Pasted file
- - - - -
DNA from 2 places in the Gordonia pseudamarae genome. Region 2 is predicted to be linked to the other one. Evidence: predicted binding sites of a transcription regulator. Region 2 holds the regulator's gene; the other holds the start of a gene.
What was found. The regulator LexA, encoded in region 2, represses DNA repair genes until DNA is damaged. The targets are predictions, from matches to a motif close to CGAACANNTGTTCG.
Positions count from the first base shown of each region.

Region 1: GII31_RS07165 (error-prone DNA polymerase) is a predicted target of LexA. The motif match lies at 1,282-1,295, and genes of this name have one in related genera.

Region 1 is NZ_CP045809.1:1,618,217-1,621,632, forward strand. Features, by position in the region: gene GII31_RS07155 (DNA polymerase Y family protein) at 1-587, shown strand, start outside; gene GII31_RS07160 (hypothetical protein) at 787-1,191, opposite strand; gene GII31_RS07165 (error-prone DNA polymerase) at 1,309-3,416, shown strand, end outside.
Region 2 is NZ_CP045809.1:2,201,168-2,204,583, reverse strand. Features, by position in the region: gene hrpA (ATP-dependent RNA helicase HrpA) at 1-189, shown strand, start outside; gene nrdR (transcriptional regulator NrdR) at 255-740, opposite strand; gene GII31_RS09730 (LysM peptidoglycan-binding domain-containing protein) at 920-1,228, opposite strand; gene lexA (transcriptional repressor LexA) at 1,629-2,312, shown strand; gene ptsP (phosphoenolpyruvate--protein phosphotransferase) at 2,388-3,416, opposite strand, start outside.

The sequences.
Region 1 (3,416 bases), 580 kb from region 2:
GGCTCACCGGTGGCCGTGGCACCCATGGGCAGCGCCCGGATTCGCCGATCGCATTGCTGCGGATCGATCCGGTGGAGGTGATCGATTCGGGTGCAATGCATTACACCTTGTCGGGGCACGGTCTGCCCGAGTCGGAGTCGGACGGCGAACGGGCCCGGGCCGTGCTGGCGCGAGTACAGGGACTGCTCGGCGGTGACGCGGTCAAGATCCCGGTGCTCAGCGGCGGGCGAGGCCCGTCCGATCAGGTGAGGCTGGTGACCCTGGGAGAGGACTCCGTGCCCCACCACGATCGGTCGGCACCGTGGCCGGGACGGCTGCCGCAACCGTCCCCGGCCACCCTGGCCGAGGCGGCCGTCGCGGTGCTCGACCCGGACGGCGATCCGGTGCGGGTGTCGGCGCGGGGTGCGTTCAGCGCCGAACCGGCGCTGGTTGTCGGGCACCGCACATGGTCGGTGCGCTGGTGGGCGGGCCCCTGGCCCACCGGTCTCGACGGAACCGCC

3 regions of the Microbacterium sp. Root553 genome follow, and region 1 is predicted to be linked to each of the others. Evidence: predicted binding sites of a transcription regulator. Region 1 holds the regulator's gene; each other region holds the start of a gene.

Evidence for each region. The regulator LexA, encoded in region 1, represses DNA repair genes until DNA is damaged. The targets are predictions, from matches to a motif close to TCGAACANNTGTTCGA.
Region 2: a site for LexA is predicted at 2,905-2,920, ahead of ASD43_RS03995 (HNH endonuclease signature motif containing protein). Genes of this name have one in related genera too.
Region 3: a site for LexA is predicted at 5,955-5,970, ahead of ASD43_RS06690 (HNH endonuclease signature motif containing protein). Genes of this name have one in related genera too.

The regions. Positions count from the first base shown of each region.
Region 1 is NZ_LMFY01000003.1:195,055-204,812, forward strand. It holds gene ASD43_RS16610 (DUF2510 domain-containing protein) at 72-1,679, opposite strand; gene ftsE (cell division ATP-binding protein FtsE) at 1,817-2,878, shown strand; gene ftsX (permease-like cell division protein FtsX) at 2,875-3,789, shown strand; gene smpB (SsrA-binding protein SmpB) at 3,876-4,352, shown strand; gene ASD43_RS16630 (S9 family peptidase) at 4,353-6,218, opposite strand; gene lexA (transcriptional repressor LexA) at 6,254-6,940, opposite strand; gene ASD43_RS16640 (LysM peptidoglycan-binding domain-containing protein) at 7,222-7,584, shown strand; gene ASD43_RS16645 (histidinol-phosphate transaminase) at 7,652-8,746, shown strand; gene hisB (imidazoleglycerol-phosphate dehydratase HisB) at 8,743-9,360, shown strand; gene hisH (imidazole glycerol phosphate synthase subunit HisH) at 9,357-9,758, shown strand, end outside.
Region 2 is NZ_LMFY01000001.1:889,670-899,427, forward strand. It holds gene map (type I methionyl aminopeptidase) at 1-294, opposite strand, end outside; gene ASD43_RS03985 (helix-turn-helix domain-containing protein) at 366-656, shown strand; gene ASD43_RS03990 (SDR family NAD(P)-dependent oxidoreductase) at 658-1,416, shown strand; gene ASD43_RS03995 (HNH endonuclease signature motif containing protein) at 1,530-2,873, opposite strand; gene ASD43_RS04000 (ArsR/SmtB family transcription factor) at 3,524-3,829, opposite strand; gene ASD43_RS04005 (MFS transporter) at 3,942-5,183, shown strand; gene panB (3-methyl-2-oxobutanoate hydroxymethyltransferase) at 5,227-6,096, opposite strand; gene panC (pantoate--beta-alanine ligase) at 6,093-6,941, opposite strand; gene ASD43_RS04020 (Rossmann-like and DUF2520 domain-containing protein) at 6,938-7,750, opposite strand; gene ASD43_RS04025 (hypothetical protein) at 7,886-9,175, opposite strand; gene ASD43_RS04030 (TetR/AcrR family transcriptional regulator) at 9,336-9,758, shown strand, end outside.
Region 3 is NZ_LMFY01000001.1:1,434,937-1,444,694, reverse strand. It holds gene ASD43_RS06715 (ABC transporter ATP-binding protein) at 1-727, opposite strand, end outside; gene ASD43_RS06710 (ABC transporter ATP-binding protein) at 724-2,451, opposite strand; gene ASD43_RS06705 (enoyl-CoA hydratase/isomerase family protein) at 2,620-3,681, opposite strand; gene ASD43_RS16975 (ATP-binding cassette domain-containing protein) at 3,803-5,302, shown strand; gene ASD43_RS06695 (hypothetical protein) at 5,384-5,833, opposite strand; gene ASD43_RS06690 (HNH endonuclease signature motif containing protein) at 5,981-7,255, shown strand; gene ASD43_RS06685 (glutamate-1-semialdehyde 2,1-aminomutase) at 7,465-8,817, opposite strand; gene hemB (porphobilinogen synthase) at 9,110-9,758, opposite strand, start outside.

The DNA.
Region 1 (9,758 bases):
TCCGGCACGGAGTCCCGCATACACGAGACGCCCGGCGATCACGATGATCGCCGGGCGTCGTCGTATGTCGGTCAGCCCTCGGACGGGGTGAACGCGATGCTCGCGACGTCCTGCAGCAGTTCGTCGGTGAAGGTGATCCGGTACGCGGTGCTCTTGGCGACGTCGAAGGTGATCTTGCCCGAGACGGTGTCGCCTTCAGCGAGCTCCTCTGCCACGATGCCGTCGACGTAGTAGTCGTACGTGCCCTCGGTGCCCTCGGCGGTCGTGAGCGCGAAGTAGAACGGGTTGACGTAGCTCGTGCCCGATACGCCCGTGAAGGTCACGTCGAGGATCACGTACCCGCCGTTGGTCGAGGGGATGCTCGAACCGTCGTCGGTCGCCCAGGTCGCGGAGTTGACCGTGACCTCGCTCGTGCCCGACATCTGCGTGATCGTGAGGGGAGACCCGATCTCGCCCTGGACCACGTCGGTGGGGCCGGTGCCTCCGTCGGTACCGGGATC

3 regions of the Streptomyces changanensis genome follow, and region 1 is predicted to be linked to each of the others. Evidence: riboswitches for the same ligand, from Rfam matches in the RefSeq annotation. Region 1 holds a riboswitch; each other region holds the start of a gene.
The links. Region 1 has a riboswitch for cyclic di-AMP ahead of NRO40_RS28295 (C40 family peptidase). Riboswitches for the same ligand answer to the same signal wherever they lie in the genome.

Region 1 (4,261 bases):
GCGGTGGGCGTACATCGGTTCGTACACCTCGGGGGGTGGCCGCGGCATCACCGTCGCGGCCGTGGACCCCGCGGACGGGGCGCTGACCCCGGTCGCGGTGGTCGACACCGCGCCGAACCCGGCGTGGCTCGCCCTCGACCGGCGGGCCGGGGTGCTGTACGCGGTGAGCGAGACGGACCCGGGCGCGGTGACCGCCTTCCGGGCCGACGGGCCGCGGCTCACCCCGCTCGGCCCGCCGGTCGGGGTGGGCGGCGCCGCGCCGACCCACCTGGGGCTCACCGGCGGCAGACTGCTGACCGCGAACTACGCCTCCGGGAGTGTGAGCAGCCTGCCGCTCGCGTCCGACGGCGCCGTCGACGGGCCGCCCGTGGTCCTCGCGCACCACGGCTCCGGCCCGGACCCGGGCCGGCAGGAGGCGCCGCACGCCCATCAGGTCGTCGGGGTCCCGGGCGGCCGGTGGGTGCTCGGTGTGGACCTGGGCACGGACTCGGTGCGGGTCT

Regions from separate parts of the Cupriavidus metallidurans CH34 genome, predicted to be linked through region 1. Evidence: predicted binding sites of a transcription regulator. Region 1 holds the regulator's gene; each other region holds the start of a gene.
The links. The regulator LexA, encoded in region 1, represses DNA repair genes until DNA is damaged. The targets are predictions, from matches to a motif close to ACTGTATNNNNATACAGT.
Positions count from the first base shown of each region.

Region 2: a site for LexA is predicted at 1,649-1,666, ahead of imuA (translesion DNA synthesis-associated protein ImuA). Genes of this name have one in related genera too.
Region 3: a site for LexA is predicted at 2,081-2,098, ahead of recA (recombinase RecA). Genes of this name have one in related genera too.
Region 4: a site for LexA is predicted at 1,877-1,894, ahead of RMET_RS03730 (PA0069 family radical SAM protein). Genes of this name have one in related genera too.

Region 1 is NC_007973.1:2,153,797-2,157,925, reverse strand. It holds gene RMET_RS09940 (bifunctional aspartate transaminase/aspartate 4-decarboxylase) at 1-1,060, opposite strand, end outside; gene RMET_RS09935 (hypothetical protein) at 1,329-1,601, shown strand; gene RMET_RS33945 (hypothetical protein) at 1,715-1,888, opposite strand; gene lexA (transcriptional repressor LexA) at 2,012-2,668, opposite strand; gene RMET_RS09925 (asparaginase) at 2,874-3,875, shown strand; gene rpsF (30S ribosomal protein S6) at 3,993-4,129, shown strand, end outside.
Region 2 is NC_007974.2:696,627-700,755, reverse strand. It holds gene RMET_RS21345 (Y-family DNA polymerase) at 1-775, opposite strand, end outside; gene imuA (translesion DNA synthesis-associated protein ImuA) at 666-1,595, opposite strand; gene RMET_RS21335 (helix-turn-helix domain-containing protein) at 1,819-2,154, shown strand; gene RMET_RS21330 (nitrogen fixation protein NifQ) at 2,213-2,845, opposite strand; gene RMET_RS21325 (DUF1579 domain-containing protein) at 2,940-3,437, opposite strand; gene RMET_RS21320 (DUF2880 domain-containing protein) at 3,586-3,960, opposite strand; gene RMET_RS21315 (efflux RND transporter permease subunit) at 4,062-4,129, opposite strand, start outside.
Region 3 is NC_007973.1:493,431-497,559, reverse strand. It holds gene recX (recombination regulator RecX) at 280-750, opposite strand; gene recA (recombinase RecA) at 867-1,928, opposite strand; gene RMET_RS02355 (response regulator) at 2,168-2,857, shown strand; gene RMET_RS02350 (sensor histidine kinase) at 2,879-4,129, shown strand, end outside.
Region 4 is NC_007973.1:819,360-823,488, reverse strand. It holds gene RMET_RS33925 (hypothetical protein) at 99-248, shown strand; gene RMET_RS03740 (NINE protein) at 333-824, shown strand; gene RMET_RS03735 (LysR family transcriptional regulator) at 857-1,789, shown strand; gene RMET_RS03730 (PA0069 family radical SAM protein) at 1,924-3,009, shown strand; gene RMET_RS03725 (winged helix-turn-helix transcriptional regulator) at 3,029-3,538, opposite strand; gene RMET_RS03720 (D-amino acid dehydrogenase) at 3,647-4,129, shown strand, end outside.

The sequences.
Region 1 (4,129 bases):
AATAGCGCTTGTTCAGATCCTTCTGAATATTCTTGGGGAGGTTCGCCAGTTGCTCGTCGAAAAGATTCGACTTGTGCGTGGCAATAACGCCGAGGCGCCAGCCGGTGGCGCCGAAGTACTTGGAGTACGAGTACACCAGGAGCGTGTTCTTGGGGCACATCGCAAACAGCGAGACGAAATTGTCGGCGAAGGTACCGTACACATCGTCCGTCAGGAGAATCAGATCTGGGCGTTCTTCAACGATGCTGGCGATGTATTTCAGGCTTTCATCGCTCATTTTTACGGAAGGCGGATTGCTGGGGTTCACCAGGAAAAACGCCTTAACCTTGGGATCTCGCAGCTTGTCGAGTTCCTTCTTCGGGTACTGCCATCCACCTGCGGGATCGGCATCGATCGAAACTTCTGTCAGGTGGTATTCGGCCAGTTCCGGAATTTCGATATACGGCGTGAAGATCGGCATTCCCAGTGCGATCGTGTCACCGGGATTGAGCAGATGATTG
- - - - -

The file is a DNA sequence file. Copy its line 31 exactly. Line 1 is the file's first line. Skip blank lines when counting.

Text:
Region 1 is NC_007973.1:2,153,797-2,157,925, reverse strand. It holds gene RMET_RS09940 (bifunctional aspartate transaminase/aspartate 4-decarboxylase) at 1-1,060, opposite strand, end outside; gene RMET_RS09935 (hypothetical protein) at 1,329-1,601, shown strand; gene RMET_RS33945 (hypothetical protein) at 1,715-1,888, opposite strand; gene lexA (transcriptional repressor LexA) at 2,012-2,668, opposite strand; gene RMET_RS09925 (asparaginase) at 2,874-3,875, shown strand; gene rpsF (30S ribosomal protein S6) at 3,993-4,129, shown strand, end outside.